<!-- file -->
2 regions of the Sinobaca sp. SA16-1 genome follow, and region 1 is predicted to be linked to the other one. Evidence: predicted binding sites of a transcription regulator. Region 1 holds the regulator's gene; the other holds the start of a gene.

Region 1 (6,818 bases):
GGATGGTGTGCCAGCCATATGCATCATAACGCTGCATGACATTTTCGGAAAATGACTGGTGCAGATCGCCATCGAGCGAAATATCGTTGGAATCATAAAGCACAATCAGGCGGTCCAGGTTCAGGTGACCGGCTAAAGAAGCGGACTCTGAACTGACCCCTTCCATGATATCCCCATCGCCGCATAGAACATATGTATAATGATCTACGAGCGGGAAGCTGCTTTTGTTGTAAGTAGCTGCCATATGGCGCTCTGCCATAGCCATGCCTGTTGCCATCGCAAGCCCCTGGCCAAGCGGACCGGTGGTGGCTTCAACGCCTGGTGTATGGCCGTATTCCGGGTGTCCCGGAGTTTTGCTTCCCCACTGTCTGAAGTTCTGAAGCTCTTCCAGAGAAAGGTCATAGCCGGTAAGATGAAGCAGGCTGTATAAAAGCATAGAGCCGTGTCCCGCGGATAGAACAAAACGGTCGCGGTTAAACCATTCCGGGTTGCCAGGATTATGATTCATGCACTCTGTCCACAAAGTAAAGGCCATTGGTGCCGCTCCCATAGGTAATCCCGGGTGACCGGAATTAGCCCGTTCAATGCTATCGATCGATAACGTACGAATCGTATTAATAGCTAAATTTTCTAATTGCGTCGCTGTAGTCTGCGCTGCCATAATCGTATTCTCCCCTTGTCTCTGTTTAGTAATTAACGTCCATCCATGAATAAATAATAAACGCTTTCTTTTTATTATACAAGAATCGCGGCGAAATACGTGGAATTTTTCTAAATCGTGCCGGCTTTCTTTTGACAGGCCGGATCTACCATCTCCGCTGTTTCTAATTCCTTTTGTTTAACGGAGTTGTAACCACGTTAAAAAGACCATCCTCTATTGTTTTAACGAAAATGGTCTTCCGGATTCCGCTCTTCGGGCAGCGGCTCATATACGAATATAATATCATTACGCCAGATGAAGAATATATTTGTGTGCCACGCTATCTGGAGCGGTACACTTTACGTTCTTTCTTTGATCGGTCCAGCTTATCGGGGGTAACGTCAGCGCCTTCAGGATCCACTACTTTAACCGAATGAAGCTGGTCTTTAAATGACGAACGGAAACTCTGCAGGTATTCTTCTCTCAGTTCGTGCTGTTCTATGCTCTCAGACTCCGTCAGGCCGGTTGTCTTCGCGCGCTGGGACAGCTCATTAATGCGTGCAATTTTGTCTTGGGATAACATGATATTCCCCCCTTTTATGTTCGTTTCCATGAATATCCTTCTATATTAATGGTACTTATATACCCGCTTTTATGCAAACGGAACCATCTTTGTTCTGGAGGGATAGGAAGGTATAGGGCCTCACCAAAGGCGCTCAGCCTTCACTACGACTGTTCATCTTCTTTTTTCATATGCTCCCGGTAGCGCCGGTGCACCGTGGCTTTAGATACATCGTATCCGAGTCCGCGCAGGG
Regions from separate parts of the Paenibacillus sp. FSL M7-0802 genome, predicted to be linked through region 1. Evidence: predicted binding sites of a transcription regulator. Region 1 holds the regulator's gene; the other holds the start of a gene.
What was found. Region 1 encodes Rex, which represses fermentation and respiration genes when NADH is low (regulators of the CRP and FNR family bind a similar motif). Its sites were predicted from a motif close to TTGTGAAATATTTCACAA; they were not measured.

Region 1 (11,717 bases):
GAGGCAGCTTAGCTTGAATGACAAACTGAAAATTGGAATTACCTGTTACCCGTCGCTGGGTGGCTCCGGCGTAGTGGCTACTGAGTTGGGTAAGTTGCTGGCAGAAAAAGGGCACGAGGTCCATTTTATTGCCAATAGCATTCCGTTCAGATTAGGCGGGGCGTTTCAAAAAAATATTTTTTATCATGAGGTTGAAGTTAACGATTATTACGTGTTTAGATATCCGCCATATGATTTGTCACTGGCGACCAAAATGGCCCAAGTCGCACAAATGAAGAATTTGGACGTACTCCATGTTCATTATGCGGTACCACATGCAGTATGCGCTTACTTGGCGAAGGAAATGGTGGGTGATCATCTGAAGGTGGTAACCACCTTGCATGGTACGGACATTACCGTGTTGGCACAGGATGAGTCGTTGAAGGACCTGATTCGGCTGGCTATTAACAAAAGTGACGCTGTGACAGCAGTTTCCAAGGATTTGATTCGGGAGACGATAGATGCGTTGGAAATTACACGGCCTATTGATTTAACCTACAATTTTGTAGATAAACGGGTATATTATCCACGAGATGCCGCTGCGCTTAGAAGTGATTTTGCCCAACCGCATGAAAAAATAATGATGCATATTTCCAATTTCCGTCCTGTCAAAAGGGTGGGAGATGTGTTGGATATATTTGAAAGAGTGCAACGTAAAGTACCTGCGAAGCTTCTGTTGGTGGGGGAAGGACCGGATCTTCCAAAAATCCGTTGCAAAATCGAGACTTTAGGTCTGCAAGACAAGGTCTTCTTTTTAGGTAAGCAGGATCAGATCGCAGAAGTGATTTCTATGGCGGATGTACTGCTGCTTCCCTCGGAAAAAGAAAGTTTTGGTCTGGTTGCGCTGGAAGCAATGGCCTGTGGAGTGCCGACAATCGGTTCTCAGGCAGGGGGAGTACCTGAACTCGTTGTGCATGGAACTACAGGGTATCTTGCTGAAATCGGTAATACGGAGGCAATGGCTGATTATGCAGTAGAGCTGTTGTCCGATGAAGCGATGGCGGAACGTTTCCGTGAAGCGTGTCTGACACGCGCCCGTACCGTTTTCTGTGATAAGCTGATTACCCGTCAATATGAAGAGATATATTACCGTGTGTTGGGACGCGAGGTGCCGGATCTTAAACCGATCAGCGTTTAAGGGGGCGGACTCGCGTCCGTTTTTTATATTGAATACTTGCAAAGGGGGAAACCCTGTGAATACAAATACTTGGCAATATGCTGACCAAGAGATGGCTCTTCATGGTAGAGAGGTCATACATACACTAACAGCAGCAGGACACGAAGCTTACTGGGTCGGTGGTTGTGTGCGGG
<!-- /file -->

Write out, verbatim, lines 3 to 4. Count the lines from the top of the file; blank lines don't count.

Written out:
GGATGGTGTGCCAGCCATATGCATCATAACGCTGCATGACATTTTCGGAAAATGACTGGTGCAGATCGCCATCGAGCGAAATATCGTTGGAATCATAAAGCACAATCAGGCGGTCCAGGTTCAGGTGACCGGCTAAAGAAGCGGACTCTGAACTGACCCCTTCCATGATATCCCCATCGCCGCATAGAACATATGTATAATGATCTACGAGCGGGAAGCTGCTTTTGTTGTAAGTAGCTGCCATATGGCGCTCTGCCATAGCCATGCCTGTTGCCATCGCAAGCCCCTGGCCAAGCGGACCGGTGGTGGCTTCAACGCCTGGTGTATGGCCGTATTCCGGGTGTCCCGGAGTTTTGCTTCCCCACTGTCTGAAGTTCTGAAGCTCTTCCAGAGAAAGGTCATAGCCGGTAAGATGAAGCAGGCTGTATAAAAGCATAGAGCCGTGTCCCGCGGATAGAACAAAACGGTCGCGGTTAAACCATTCCGGGTTGCCAGGATTATGATTCATGCACTCTGTCCACAAAGTAAAGGCCATTGGTGCCGCTCCCATAGGTAATCCCGGGTGACCGGAATTAGCCCGTTCAATGCTATCGATCGATAACGTACGAATCGTATTAATAGCTAAATTTTCTAATTGCGTCGCTGTAGTCTGCGCTGCCATAATCGTATTCTCCCCTTGTCTCTGTTTAGTAATTAACGTCCATCCATGAATAAATAATAAACGCTTTCTTTTTATTATACAAGAATCGCGGCGAAATACGTGGAATTTTTCTAAATCGTGCCGGCTTTCTTTTGACAGGCCGGATCTACCATCTCCGCTGTTTCTAATTCCTTTTGTTTAACGGAGTTGTAACCACGTTAAAAAGACCATCCTCTATTGTTTTAACGAAAATGGTCTTCCGGATTCCGCTCTTCGGGCAGCGGCTCATATACGAATATAATATCATTACGCCAGATGAAGAATATATTTGTGTGCCACGCTATCTGGAGCGGTACACTTTACGTTCTTTCTTTGATCGGTCCAGCTTATCGGGGGTAACGTCAGCGCCTTCAGGATCCACTACTTTAACCGAATGAAGCTGGTCTTTAAATGACGAACGGAAACTCTGCAGGTATTCTTCTCTCAGTTCGTGCTGTTCTATGCTCTCAGACTCCGTCAGGCCGGTTGTCTTCGCGCGCTGGGACAGCTCATTAATGCGTGCAATTTTGTCTTGGGATAACATGATATTCCCCCCTTTTATGTTCGTTTCCATGAATATCCTTCTATATTAATGGTACTTATATACCCGCTTTTATGCAAACGGAACCATCTTTGTTCTGGAGGGATAGGAAGGTATAGGGCCTCACCAAAGGCGCTCAGCCTTCACTACGACTGTTCATCTTCTTTTTTCATATGCTCCCGGTAGCGCCGGTGCACCGTGGCTTTAGATACATCGTATCCGAGTCCGCGCAGGG
Regions from separate parts of the Paenibacillus sp. FSL M7-0802 genome, predicted to be linked through region 1. Evidence: predicted binding sites of a transcription regulator. Region 1 holds the regulator's gene; the other holds the start of a gene.